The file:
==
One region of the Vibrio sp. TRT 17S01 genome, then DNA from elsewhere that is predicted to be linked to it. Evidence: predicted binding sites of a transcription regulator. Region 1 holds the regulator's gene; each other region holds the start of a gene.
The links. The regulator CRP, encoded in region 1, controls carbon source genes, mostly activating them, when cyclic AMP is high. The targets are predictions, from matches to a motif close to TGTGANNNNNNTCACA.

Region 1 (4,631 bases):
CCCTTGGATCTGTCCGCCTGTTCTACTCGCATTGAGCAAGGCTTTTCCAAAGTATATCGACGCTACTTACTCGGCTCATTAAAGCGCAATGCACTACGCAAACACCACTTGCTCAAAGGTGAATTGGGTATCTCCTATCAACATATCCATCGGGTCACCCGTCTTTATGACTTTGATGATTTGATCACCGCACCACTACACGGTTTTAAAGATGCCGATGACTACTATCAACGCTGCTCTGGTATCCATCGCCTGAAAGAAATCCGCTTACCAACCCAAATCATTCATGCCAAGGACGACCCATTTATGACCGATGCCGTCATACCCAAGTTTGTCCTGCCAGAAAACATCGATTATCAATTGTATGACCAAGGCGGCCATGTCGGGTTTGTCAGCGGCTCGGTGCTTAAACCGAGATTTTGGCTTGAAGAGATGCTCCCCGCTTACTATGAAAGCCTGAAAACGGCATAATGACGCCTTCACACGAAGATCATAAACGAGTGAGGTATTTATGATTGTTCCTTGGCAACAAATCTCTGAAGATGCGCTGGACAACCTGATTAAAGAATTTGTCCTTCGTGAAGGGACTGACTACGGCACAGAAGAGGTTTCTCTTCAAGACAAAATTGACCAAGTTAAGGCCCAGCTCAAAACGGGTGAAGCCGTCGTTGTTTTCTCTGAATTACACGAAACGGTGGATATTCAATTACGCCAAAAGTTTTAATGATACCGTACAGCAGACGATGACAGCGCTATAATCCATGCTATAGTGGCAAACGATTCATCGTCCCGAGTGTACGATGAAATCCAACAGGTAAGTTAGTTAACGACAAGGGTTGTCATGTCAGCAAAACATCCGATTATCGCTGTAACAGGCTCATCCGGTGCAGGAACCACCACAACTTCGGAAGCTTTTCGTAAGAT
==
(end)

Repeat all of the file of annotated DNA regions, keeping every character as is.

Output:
One region of the Vibrio sp. TRT 17S01 genome, then DNA from elsewhere that is predicted to be linked to it. Evidence: predicted binding sites of a transcription regulator. Region 1 holds the regulator's gene; each other region holds the start of a gene.
The links. The regulator CRP, encoded in region 1, controls carbon source genes, mostly activating them, when cyclic AMP is high. The targets are predictions, from matches to a motif close to TGTGANNNNNNTCACA.

Region 1 (4,631 bases):
CCCTTGGATCTGTCCGCCTGTTCTACTCGCATTGAGCAAGGCTTTTCCAAAGTATATCGACGCTACTTACTCGGCTCATTAAAGCGCAATGCACTACGCAAACACCACTTGCTCAAAGGTGAATTGGGTATCTCCTATCAACATATCCATCGGGTCACCCGTCTTTATGACTTTGATGATTTGATCACCGCACCACTACACGGTTTTAAAGATGCCGATGACTACTATCAACGCTGCTCTGGTATCCATCGCCTGAAAGAAATCCGCTTACCAACCCAAATCATTCATGCCAAGGACGACCCATTTATGACCGATGCCGTCATACCCAAGTTTGTCCTGCCAGAAAACATCGATTATCAATTGTATGACCAAGGCGGCCATGTCGGGTTTGTCAGCGGCTCGGTGCTTAAACCGAGATTTTGGCTTGAAGAGATGCTCCCCGCTTACTATGAAAGCCTGAAAACGGCATAATGACGCCTTCACACGAAGATCATAAACGAGTGAGGTATTTATGATTGTTCCTTGGCAACAAATCTCTGAAGATGCGCTGGACAACCTGATTAAAGAATTTGTCCTTCGTGAAGGGACTGACTACGGCACAGAAGAGGTTTCTCTTCAAGACAAAATTGACCAAGTTAAGGCCCAGCTCAAAACGGGTGAAGCCGTCGTTGTTTTCTCTGAATTACACGAAACGGTGGATATTCAATTACGCCAAAAGTTTTAATGATACCGTACAGCAGACGATGACAGCGCTATAATCCATGCTATAGTGGCAAACGATTCATCGTCCCGAGTGTACGATGAAATCCAACAGGTAAGTTAGTTAACGACAAGGGTTGTCATGTCAGCAAAACATCCGATTATCGCTGTAACAGGCTCATCCGGTGCAGGAACCACCACAACTTCGGAAGCTTTTCGTAAGAT